Letter from the Guest Editor

By Anna Hamling


Taras Shevchenko  (Translated by C. H. Andrusyshen and Watson Kirkconnell)

Send to those boundless traffickers in blood,
The tsars of earth, their ducats and their dollars
And shackles aptly forged!

Send to the heads and hands that toil amain
Upon this earth, so looted and despoiled,
The impulse of your strength!

Vouchsafe to me, O God, upon this earth,
The gift of love, that pleasant paradise,
And nothing else beside!

1860, St. Petersburg

Taras Szevchenko, was a beloved 19th century Ukrainian poet and writer. His Prayer for peace[i] and the gift of love speaks volumes to the current tragic situation in Ukraine. Russia launched its war against Ukraine on 24 February 2022, the cost in innocent lives lost continues to mount, as does the immense damage to Ukrainian infrastructure, the continuing loss of cultural heritage, and the disruption and displacement in the lives of millions of Ukrainian civilians.

When I told Wim Laven, Editor in Chief of the Peace Chronicle, about my upcoming informal ‘peace trip’ to Poland in the summer of 2022 he very kindly invited me to be the guest editor of the fall issue of Peace Chronicle. I accepted his invitation with gratitude. We decided on the title ‘UKRAINE.’ It proved appropriate as the excellent submissions cover historical, social, cultural, political, economic and artistic contributions in this area.

My visit to Poland did not have any other agenda than to help Ukrainian refugees in Poland (5.1 million of them on 31 July) with finding temporary accommodation, free food, medicine, arranging for PESEL (Polish identity card), banking, in whatever capacity I was needed. I wanted to serve them because my linguistic abilities could help those in need. In the first couple of weeks in Warsaw (capital of Poland) I participated in the lives of the Polish volunteers and Ukrainian war refugees, mostly mothers with young children. I met many of them at the train stations (Dworzec Centralny [Central Station], Dworzec Wschodni [Eastern Station]), and in the shops and markets.

Some restaurants were not only accepting donations for Ukrainians but many staff worked without pay for a month or so in order to contribute towards refugees’ immediate needs. One could see Ukrainian flags in almost every window and balcony of apartment buildings and homes, on the trams and the buses. I took part in a couple of protests against war and chanted with participants some heartwarming songs. It was amazing to see such wonderful acts of humanity from Poles who, with their spontaneous, compassionate ‘open hearts’ offered such a warm welcome to the refugees, their neighbours. At the busiest border crossing between Ukraine and Poland (Medyka) thousands of volunteers organized help for the massive influx of displaced Ukrainian citizens. Many fundraising concerts, with a plethora of Polish artists, were held in Poland for the Ukrainian cause. To mention a few: Razem z Ukraina (Together with Ukraine) Chwala Ukrainie (Glory to Ukraine), Jest nas wielu (We are numerous), Solidarni z Ukraina (Solidarity with Ukraine). On the website of the independent Polish newsbroadcaster TVN, there is now a section at the bottom of the page in Ukrainian. It is all part of truly an inspiring story of a nation’s extraordinary kindness and willingness to help.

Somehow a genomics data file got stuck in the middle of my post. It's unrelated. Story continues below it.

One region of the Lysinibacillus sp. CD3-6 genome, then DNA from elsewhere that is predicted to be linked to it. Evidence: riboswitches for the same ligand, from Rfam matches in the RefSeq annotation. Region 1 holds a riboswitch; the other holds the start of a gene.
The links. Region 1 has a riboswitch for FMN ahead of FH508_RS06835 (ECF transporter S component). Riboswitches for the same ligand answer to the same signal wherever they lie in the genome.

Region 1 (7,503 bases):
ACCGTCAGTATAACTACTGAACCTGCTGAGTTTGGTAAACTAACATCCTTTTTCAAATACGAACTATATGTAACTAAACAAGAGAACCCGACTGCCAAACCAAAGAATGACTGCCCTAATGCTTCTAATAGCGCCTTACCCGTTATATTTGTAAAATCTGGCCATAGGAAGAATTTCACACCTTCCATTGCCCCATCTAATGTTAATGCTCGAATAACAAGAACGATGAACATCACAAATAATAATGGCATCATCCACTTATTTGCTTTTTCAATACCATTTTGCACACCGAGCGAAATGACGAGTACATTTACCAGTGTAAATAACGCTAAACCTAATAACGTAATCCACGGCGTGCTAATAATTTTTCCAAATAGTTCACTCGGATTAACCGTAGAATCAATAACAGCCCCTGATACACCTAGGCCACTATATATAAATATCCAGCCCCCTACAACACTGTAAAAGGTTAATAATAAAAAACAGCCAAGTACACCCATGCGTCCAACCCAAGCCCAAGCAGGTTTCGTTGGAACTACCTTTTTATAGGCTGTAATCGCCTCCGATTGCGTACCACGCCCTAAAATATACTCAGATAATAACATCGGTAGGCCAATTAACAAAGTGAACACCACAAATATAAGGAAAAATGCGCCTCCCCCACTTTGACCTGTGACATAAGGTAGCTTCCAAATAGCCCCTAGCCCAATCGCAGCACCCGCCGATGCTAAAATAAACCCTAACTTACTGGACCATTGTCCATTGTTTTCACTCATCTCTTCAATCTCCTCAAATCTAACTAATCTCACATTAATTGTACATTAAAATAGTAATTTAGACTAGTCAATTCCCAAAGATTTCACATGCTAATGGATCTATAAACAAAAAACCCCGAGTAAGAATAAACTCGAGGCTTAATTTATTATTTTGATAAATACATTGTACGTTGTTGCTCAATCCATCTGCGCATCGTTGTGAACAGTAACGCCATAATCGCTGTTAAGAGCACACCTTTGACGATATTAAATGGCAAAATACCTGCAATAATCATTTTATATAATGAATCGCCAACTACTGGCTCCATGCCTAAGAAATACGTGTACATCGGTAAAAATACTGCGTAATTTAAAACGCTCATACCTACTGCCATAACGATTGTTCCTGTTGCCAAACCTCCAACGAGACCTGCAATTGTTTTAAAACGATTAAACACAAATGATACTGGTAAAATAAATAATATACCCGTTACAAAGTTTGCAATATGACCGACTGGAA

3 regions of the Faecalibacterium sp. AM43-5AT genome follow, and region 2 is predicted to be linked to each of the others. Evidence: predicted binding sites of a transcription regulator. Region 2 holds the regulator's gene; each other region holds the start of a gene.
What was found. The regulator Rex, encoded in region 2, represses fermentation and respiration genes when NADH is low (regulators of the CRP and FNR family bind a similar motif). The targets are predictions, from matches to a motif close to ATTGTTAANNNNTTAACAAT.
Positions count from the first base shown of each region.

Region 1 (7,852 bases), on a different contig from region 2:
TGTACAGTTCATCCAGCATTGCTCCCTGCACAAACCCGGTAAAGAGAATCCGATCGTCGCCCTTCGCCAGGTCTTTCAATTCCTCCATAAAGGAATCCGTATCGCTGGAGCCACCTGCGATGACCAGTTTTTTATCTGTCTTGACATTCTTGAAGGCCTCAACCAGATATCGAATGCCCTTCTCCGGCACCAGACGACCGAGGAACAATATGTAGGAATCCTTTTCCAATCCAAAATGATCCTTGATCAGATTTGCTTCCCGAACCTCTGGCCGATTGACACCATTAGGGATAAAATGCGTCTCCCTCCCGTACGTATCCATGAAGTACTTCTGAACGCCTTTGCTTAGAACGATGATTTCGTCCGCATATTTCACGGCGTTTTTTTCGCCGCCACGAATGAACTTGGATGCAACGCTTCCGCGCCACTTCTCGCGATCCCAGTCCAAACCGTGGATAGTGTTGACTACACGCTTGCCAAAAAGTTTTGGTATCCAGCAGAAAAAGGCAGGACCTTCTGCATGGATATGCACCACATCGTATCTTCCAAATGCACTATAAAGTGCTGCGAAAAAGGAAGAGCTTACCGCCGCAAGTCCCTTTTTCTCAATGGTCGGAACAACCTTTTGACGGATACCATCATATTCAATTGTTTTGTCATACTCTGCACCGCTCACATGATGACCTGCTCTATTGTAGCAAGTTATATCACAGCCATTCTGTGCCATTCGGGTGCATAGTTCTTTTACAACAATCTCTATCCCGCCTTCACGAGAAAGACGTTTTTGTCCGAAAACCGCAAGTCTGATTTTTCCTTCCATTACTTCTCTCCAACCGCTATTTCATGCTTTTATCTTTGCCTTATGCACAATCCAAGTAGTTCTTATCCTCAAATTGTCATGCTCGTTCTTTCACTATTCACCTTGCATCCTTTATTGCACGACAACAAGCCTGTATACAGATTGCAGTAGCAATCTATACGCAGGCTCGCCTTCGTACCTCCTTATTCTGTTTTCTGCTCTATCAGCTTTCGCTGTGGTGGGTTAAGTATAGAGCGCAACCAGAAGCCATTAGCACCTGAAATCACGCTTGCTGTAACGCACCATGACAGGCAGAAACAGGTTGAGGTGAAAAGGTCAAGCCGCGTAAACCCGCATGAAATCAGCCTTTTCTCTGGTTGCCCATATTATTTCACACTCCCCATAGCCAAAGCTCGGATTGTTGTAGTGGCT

However, the longer I stayed the more insight I got into the current very complex and complicated political, social, cultural and economic situation existing within Poland today. It made me aware of things that many of us (myself included) observing such global events from afar do not necessarily appreciate or understand in our view of peace. The lived experiences of the interactions between the local population and those they welcome into their communities. It caused me to pause for a moment, to take a ‘deep breath’ and reflect on our views of peace. Are they only on a macro-level of peace between nations in conflict? Or are they also on a micro-level of personal peace in the lives of all of those (both refugees and hosts alike) living in a third-party host nation not party to the conflict? Possibly not.